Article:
Report: Postal operators are expanding into financial services to become self-sufficient and curb their declining profits
London, April 29th, 2013 – Globally, postal services play a key role in providing access to basic communication and transaction services. The worldwide postal infrastructure has been shrinking for over two decades, in terms of both outlets and numbers of full-time staff. At the end of 2011, the total number of post offices stood at 662,701, of which 439,376 were staffed by officials of the designated operator and 223,325 were managed by people from outside the designated operator.
The traditional letter post service is under pressure from new technology, including the internet and (increasingly mobile) telephone services. Rising numbers of consumers and businesses are sending and receiving bills and invoices via the internet and making payments online or by telephone, instead of using post office services. The substitution of paper-based bills and statements, and bill payments by check, has been a key phenomenon for over 10 years.
With the decline in mail volume, post offices are looking at opportunities to support themselves and compete with other operators, both in the postal and financial sectors. Operators are becoming increasingly involved in providing or expanding their range of financial services, either to increase revenue or due to pressure from governments to increase access to basic financial services. With millions of people regularly visiting and using post offices, postal operators are looking to make additional use of their extensive retail presence and trusted brands. In 2011, financial services accounted for 11.7% of postal operator’s total income.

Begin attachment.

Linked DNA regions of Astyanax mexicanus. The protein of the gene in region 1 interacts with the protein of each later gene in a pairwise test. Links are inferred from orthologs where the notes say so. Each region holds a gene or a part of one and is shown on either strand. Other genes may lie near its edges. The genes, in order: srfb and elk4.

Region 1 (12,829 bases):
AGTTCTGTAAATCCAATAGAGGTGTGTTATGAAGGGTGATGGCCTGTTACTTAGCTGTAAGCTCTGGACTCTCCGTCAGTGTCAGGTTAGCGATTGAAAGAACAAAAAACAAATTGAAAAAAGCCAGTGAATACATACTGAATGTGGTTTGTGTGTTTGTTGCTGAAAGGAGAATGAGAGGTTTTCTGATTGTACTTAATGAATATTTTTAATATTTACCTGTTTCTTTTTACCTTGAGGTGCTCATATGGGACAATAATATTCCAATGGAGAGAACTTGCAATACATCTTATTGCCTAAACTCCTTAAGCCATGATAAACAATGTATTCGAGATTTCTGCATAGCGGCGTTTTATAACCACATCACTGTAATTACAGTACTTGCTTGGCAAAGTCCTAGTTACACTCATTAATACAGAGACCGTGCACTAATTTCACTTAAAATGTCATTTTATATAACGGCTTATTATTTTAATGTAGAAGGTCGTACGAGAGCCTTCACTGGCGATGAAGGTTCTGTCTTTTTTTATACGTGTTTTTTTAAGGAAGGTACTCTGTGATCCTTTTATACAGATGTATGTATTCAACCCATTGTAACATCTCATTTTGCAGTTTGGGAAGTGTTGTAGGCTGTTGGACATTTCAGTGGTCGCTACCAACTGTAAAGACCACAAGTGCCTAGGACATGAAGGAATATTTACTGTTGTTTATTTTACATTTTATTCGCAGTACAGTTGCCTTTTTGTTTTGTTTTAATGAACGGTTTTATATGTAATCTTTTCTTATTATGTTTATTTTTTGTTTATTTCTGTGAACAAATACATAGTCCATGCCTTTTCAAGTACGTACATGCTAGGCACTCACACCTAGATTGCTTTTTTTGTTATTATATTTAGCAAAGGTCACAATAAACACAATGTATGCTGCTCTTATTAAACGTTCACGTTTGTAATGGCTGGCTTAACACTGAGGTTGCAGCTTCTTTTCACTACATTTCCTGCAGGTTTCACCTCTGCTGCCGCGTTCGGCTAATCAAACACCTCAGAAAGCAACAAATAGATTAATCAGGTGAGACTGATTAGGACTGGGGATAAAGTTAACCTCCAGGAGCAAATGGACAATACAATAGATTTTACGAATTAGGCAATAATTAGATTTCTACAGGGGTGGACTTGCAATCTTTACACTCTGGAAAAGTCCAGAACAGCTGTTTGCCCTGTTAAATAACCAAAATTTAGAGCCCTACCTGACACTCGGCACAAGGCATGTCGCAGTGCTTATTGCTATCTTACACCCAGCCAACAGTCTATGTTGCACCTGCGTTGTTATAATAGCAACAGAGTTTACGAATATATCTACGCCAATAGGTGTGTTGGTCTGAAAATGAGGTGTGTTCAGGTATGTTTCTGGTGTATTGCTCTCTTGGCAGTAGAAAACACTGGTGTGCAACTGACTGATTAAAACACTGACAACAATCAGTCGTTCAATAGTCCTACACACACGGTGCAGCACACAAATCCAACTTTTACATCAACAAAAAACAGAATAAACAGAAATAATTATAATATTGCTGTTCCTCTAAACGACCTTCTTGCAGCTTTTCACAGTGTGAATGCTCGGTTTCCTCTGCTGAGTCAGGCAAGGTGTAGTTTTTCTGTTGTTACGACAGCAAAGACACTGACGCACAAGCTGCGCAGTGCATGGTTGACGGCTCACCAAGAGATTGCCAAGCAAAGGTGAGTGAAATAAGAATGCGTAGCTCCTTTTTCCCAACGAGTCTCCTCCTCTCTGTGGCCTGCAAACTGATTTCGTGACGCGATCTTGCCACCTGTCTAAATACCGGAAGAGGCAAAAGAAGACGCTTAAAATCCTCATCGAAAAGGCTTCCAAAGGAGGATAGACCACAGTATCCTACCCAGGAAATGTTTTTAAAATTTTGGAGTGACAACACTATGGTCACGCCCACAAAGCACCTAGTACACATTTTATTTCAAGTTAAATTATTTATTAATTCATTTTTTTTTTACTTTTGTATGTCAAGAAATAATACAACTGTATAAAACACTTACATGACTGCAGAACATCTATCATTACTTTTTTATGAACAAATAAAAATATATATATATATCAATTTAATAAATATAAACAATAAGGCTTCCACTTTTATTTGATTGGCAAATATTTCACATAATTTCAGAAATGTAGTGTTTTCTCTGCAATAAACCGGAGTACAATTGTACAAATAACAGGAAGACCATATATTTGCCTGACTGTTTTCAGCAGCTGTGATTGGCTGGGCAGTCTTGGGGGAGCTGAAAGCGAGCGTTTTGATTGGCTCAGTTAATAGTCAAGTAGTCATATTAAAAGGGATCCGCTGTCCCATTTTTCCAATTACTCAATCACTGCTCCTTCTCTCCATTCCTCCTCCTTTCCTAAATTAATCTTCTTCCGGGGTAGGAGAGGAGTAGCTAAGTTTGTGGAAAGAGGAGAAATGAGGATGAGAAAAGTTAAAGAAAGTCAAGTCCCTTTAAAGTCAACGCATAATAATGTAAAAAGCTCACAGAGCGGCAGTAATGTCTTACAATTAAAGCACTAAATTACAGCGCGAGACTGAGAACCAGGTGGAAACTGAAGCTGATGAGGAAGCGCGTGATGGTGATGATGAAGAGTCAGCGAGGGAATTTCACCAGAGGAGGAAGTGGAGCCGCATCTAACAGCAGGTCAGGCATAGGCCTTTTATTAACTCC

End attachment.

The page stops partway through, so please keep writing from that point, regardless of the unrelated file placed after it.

The financial services sector represents a significant opportunity for much-needed additional revenue for postal operators, either directly or through alliances with financial institutions. Many postal operators are also being urged to offer basic financial services such as payments, savings and microfinance to combat social and financial exclusion, particularly in poorer countries, or to better serve more remote geographical areas and isolated social groups. There is a significant potential for partnerships between postal operators and financial institutions, even in markets where postal operators and postal banks already offer a range of financial services. Alliances such as these could produce major financial rewards and deliver social dividends. For instance major banks in the UK such as Bank of Ireland, Barclays, Halifax, HSBC and Lloyds have formed partnerships with the UK Post Office to offer financial services.
2020 Foresight Report: Post Office Financial Services